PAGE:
Paul Wheelahan said he did well at school, but his father got him a job as an apprentice meat inspector in the meat works at Aberdeen, a country town 273 km north of Sydney – it was a job he hated. One day a friend in Aberdeen told him about an imaginative comic he’d seen in the Sunday Sun (a Sydney paper then owned by Associated Newspapers Ltd).
So the 16 year old Paul Wheelahan checked it out.
It was a Flash Gordon-style comic strip called Silver Starr in the Flameworld, by Stanley Pitt (which ran in the Sunday Sun until 1948). Mr Wheelahan said newspaper dynasties were built on comics back then, and the Sunday Sun had lost the publishing rights to Flash Gordon and wanted a similar replacement. So in 1946 Associated News Ltd had approached Stanley Pitt to create a similar adventure series.
Stan Pitt was a huge admirer of Alex Raymond, creator of Flash Gordon, whom Mr Wheelahan said was “the greatest comic artist of all time”.
Mr Wheelahan said Pitt had a milk run when Associated Newspapers Ltd called him to do the adventure series, so he put up with the “slings and arrows” he received for aping the Flash Gordon style.
Mr Wheelahan said he had started drawing by this time, too: at first stick figure comics, but he was evolving out of that by then. When he saw the new comic in the Sunday Sun he was inspired.
“I got a copy. I was an apprentice meat inspector; by that night I had decided to become a comics artist,” he said.
He decided to head to Sydney to see Stanley Pitt, and left home at 16. He found accommodation in Sydney and fronted up at the Sunday Sun.
He said Stan Pitt happened to be in the office that day, and he made him feel very welcome.
Pitt (born in 1925) was five years older than Wheelahan. They went off to get some coffee and talked for a couple of hours. “He was very obliging; I was thrilled,” Mr Wheelahan said. Mr Wheelahan said that after the meeting he would have gone back to Aberdeen, thinking that at least he’d met Stanley Pitt. But as Stan Pitt was walking away, he stopped and turned around. He told Paul Wheelahan that he and some others met in his studio every Sunday afternoon if Paul wanted to come and look at the drawings. So he went along, met some of Pitt’s family, and he and Pitt became best friends for the rest of Pitt’s life.
He said he and Stanley Pitt were different in many respects.
Stan Pitt “held a lot of fierce ideas”. He was “right of Ghengis Khan”, Paul was left-wing; Stan didn’t like Catholics, Paul was Catholic. He said they never talked about these topics, and that art and good times were what they had in common.
Stan Pitt hired Paul Wheelahan to ink his comics: Yarmak, and Captain Power which he was drawing for Young’s Merchandise, run by Charles Young.
When Pitt finished with Young’s he went to Cleveland Publishing to do covers for their westerns.
Then Paul Wheelahan went to meet Charles Young. He said Charles Young was an old-style country gentleman: educated, articulate and he liked a drink.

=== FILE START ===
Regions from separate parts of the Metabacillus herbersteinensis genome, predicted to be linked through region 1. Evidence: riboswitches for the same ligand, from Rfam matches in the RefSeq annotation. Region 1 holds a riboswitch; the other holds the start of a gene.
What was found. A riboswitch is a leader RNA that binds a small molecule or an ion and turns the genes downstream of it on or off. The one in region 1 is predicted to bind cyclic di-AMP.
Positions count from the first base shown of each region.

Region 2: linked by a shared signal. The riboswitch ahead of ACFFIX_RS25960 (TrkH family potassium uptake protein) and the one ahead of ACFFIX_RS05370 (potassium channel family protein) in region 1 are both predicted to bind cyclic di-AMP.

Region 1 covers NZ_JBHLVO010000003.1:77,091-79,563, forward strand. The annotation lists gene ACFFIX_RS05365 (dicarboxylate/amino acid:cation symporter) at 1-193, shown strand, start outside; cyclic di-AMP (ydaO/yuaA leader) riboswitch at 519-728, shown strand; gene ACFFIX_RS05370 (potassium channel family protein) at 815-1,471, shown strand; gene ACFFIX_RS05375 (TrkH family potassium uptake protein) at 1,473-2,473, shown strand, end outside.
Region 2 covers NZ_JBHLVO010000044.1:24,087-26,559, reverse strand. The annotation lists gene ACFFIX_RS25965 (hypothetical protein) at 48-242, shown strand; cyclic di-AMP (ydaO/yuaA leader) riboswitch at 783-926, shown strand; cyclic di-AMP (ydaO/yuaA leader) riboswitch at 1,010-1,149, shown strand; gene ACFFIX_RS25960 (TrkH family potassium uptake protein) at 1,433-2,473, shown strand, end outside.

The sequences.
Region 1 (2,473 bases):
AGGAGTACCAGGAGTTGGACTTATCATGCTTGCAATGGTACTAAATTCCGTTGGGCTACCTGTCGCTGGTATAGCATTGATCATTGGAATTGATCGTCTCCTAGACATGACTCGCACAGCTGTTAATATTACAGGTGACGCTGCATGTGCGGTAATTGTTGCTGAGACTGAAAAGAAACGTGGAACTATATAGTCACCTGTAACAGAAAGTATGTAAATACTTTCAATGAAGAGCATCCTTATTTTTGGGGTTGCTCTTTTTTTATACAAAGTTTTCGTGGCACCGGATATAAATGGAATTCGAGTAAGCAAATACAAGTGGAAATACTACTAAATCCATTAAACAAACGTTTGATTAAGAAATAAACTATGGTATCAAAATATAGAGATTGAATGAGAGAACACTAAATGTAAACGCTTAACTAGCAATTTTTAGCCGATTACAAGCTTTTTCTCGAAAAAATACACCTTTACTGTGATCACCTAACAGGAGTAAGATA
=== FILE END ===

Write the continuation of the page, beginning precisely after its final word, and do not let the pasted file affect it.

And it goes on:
Mr Wheelahan had read a Life article on Davy Crockett, who was booming in America in the 1950s. Because Davy Crockett was real, no-one could hold the copyright on the character, so Mr Wheelahan did some drawings and showed them to Young. Then Mr Wheelahan joined Young’s, in 1955, drawing and writing the Davy Crockett, Frontier Scout, comic which boomed for two years.
Then Charles Young asked Mr Wheelahan if he had any other commercially viable ideas.
Paul Wheelahan said he knocked up a Panther drawing in a day and a half. The Panther resembled The Phantom, but was based on Tarzan by Burne Hogarth, and Mr Wheelahan wrote and drew 73 monthly issues. Following The Panther he did 10 issues of The Raven.
The Raven was a character who lived in a ruined castle in England, and had an evil brother Sebastian.
Paul Wheelahan ended up writing and drawing 120 comic books over 12 or 13 years for Young’s Merchandise.
Then in 1960 he created his character Rex Strong for Magazine Management.
He said he still sometimes received mysterious phone calls inviting him to comics conventions to talk about The Panther, and he liked to get the feedback on his work – even though one fan once told him she thought he was dead.
Eventually the run of the comics finished, due to the flood of imports of American comics, and Stan Pitt suggested the next phase of Paul Wheelahan’s career.
Stanley Pitt had been drawing and painting covers for Cleveland westerns for several years. Mr Wheelahan said Pitt drew thousands of covers for Cleveland Publishing.
Les Atkins, son of Cleveland founder Jack Atkins, said Stanley Pitt worked for Cleveland for more than 40 years, and only stopped drawing when he had a stroke and could no longer draw.
Stanley Pitt told Paul Wheelahan to come to Cleveland and be a writer. “Stan got me started in art and he got me started in writing,” Mr Wheelahan said.
“So apart from being my best mate he did a hell of a lot for me. When the comics folded he said, ‘Well, now it’s time you got on with your real vocation’. I said ‘What’s that?’ He said, ‘Writing, of course’. I said, ‘I’m not a writer’. He said, ‘You’ve written 130 books or something, you’re a writer’. So, he always said I was a writer, so I went in and that’s it; they signed me up for ever.”
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-copyright Simon Sandall.